The object of this invention is to provide a wash-cloth with handles which will allow a person to simultaneously clean and massage their back and other hard to reach areas on their body in a safe and effective manner.
Another object of the present invention is to provide a wash-cloth which will lessen the chance of injury, especially to tall, overweight and disabled people, while bathing since the need to bend and turn is lessened.
A further object is to provide a wash-cloth having a plurality of pockets that can be filled with soap and/or massaging utensils and then firmly secured for use.
Another object of the present invention is to provide a wash-cloth in a bar of soap will remain secured in the pockets until it is finished.
An additional object of the present invention is to provide a wash-cloth having a plurality of soap and massaging utensil pockets which is inexpensive to manufacture and which will thus bring beneficial results to many people at little cost.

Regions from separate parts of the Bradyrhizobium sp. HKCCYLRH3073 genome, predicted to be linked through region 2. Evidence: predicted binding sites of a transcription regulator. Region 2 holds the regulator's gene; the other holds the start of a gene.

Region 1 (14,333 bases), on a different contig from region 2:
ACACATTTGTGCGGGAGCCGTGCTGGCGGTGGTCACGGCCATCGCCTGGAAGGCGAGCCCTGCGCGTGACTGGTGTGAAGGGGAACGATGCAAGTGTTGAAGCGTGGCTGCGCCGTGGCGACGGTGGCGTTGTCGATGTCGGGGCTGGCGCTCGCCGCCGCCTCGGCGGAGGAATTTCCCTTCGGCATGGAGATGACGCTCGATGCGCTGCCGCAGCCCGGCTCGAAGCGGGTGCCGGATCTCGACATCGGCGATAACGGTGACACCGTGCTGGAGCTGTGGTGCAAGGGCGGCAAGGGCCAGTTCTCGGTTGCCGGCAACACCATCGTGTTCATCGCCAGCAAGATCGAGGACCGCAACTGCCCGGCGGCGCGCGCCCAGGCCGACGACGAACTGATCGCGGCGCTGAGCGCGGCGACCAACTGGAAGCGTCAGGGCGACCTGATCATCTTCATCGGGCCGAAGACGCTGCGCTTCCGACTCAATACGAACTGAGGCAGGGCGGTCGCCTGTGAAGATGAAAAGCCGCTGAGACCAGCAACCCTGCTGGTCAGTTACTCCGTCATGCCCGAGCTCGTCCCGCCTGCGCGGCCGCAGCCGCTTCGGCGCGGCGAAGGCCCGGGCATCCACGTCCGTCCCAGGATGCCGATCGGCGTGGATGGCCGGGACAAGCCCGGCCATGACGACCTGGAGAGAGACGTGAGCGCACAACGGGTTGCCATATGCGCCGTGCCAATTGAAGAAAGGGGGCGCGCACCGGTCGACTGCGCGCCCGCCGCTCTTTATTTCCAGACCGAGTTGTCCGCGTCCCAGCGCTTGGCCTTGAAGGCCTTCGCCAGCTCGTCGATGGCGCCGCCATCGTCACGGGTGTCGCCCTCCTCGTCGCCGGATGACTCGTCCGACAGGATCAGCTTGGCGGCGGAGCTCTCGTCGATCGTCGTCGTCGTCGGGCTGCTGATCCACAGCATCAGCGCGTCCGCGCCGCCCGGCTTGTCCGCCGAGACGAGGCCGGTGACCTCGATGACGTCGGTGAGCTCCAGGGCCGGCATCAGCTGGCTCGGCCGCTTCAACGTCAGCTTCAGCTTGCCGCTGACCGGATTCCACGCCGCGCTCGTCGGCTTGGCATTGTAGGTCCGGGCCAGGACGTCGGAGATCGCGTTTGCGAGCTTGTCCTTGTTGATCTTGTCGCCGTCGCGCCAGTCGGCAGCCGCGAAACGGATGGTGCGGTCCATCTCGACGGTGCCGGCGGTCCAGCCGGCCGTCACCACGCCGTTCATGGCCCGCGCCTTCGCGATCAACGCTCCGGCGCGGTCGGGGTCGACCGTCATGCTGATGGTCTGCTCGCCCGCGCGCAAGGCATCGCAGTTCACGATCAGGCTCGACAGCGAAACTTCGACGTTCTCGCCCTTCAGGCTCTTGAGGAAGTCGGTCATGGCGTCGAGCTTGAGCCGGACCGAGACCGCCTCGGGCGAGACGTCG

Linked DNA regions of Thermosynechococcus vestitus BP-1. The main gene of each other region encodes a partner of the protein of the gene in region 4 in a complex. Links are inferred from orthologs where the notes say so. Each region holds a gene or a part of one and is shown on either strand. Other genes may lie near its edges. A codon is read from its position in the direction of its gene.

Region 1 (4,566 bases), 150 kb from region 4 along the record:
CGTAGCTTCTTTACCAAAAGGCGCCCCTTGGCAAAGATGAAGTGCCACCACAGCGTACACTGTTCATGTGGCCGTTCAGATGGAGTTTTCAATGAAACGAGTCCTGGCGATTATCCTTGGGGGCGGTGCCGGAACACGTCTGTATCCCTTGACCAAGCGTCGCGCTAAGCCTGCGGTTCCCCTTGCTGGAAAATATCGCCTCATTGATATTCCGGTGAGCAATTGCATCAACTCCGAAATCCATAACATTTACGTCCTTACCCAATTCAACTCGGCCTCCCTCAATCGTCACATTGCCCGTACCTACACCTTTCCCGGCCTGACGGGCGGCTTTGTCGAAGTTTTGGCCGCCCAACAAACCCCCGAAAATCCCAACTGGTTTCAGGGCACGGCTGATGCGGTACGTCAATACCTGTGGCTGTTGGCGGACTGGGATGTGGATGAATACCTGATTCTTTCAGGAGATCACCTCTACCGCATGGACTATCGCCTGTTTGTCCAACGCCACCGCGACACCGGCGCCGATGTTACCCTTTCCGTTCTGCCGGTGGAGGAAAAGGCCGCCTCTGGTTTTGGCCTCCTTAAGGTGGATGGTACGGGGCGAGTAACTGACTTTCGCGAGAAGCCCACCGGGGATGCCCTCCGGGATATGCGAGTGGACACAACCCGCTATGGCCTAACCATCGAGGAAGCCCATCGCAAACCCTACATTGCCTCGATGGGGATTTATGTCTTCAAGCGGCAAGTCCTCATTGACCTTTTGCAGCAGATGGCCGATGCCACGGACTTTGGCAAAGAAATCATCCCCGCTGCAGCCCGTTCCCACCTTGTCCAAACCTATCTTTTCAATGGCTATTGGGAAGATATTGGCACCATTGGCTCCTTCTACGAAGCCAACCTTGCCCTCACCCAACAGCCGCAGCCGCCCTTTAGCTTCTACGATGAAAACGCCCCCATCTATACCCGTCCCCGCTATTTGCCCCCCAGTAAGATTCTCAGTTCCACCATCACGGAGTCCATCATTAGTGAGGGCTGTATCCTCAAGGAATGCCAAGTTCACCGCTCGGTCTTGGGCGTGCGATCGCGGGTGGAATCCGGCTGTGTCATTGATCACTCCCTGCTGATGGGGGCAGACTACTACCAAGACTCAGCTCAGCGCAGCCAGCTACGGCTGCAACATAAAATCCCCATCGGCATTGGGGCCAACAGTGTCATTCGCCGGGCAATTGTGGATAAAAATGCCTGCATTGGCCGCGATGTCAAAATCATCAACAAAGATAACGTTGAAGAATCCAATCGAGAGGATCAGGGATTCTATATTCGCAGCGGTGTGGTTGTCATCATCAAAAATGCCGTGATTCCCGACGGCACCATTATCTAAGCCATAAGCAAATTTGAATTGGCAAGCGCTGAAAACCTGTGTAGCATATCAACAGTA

Other objects and features of the invention will become apparent to those skilled in the art from the following detailed description of a preferred embodiment of the invention as shown in the following Figures.
The invention will appear more clearly when taken in conjunction with the accompanying drawing showing, by way of example, one preferred embodiment of the inventive concept, in which:
FIG. 1 is a perspective view of one preferred embodiment of the improved wash-cloth constructed in accordance with the objects of this invention wherein the wash-cloth has two pockets for securing a bar of soap bar and massaging utensils;